SAN JOSE -- St. Louis Blues coach Ken Hitchcock had thrown down the gauntlet, taking the pressure and challenge on himself before Game 4 of the Western Conference Final against the San Jose Sharks. He said after a Game 3 loss on Thursday that it was up to him to find a way out of the mire the Blues had created, to find a light in the darkness for a team that could have lost the first three games.
The Blues saw it, that light, perhaps 10 or 12 minutes into the first period, Kevin Shattenkirk estimated. After Troy Brouwer scored on the power play (6:14), after Jori Lehtera kept up with the puck after a highlight-reel stick save by Sharks goalie Martin Jones (10:11), after they had settled into the game they knew they would need to play.
The Blues played that game for the most part, and with it, earned a 6-3 win against the Sharks to tie the best-of-7 series 2-2 and secure a fresh start back home for Game 5 at Scottrade Center on Monday (8 p.m. ET; NBCSN, CBC, TVA Sports).
It was tactics, sure. It was personnel, like switching line combinations and swapping goalie Jake Allen for Brian Elliott. It was desperation too. It was knowing what they needed to do and actually going out and doing it, understanding the ramifications of what would happen if they didn't.
Video: STL@SJS, Gm4: Allen stretches for a great pad save
"It was a combination, a combination of things that we needed to do and a lot of it was on the players, effort-wise," Hitchcock said. "Looked like the way we played in the Chicago series, which is a good sign. And some of it, we did our job."
And, really, it wasn't such a grand plan in the end. It was the right touch at the right time, the subtle tweak, the last brushstroke, the result of hours and hours of Friday given over to finding the thread that would lead them to continued relevance in the series.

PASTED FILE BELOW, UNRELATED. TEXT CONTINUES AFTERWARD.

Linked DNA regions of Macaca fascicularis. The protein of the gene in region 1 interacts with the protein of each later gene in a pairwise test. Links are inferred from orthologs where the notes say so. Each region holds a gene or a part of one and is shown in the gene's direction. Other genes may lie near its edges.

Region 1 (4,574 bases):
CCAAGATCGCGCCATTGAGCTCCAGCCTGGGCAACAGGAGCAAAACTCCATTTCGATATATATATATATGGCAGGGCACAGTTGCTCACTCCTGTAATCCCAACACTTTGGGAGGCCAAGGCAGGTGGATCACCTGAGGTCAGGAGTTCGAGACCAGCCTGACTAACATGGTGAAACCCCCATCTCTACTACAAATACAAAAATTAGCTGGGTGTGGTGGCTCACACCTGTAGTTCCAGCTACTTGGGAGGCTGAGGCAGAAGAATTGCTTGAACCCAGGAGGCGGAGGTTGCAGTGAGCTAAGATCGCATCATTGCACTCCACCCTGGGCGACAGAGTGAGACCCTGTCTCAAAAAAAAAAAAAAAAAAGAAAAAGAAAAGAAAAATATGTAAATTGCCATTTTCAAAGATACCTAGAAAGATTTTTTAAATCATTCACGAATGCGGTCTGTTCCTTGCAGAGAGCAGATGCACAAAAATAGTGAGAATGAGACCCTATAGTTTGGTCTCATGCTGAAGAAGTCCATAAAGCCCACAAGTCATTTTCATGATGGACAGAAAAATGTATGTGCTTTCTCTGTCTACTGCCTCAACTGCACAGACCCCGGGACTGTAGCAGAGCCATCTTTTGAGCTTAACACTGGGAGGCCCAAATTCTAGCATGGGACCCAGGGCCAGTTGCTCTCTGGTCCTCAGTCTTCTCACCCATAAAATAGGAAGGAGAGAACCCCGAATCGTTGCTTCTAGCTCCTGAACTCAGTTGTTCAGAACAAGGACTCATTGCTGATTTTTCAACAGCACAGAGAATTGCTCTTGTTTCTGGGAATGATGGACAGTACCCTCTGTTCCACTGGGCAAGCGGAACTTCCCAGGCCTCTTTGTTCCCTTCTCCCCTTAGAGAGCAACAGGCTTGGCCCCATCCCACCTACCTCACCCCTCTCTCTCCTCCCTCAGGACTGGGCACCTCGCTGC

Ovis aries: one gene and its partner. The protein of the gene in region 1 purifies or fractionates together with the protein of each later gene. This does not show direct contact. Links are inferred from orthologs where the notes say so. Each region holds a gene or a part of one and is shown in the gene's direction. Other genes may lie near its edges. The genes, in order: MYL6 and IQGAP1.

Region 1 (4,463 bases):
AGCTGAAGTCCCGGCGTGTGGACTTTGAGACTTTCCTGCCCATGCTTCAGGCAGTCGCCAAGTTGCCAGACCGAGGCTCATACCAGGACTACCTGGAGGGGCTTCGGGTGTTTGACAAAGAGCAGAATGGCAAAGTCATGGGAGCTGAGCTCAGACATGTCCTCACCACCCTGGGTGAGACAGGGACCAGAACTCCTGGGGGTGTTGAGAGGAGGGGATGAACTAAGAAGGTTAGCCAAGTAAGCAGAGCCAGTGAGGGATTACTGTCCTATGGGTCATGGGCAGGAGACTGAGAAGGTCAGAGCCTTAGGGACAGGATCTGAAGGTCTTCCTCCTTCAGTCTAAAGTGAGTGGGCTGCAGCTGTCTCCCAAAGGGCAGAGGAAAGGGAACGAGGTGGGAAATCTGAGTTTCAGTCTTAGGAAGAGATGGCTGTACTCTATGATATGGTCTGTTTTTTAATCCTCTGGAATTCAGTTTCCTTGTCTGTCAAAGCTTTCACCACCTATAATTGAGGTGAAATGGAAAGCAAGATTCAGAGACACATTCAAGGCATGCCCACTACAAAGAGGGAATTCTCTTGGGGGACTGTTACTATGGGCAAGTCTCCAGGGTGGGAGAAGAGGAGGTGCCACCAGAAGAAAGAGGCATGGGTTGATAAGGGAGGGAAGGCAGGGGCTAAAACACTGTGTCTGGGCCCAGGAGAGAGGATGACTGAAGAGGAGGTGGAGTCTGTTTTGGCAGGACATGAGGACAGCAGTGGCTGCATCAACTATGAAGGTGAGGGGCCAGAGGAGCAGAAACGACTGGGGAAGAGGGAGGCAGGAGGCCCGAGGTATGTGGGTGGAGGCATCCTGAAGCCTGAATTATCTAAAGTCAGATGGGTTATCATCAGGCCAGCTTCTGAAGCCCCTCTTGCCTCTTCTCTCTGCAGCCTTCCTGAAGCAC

"We made a few adjustments, but I think what [Hitchcock] said and what we all were saying after last game to each other was that we needed to be better at the little things: getting pucks in, being quicker through the neutral zone," Shattenkirk said. "We were slow in the first three games through the neutral zone, and it didn't allow us to get any forechecking pressure. When we saw it on tape and we saw the few examples that we had that worked, we realized that's what we needed to commit to."
And with that, they found what they had before.
"I thought we went back to our roots, what made us successful throughout the regular season and the first two rounds of the playoffs," said Brouwer, who scored two power-play goals in Game 4. "We were able to get pucks deep, we were able to create chances from below the goal line rather than try and create stuff off the rush."
Video: STL@SJS, Gm4: Brouwer scores twice in Game 4
The Blues needed to be resilient, to get the second and third chances that they hadn't gotten in the one-and-dones the past two games. They needed to spend more time in the offensive zone, and less time chasing the puck and giving up odd-man rushes to the Sharks. They needed to capitalize on turnovers.
They needed to have that desperation. They were on the verge of going down 3-1 to the Sharks, and it looked likely the way they had been playing in the past two games.
But things changed.
"What we were thinking was, if we win this game it's 2-2," Shattenkirk said. "Really, coming into this game everyone was making it seem like we were down and out. And we were playing that way. We weren't showing much from ourselves. But we felt like we were still in a great position to tie this up. And now we have home-ice advantage."
The Blues have that back. They have the momentum, for what it's worth, given how it flipped on the Sharks from Game 3 to Game 4. They had the emotion and the want, led by Brouwer and Kyle Brodziak, who also scored twice in Game 4 including a shorthanded goal in the second period, even as they lost captain David Backes in the first and Robby Fabbri for most of the third. They had the right adjustments and the right moves at the right time.
Video: STL@SJS, Gm4: Brodziak nets two goals in Game 4
Hitchcock had taken the burden on himself. After the win, after he made good on the challenge, he was able to take a sunny view of the rest of the series, of the final two (or three) games that could send his team from the depths they experienced in Game 3 after being shut out for two consecutive games to the high of Game 4 and a new series ahead.
"We have to play a lot of the way we played today if we expect to win," Hitchcock said. "We played fast. We played physical. We created turnovers. We have to play like that. If we do it like that, continue down this path, I like our chances. I like our chances to win.
"That's the path we've got to continue to play on for us to be successful. Doesn't matter if it's San Jose, Chicago, Dallas. We have a method to our game. We have to get to it. Today was a day we got to it."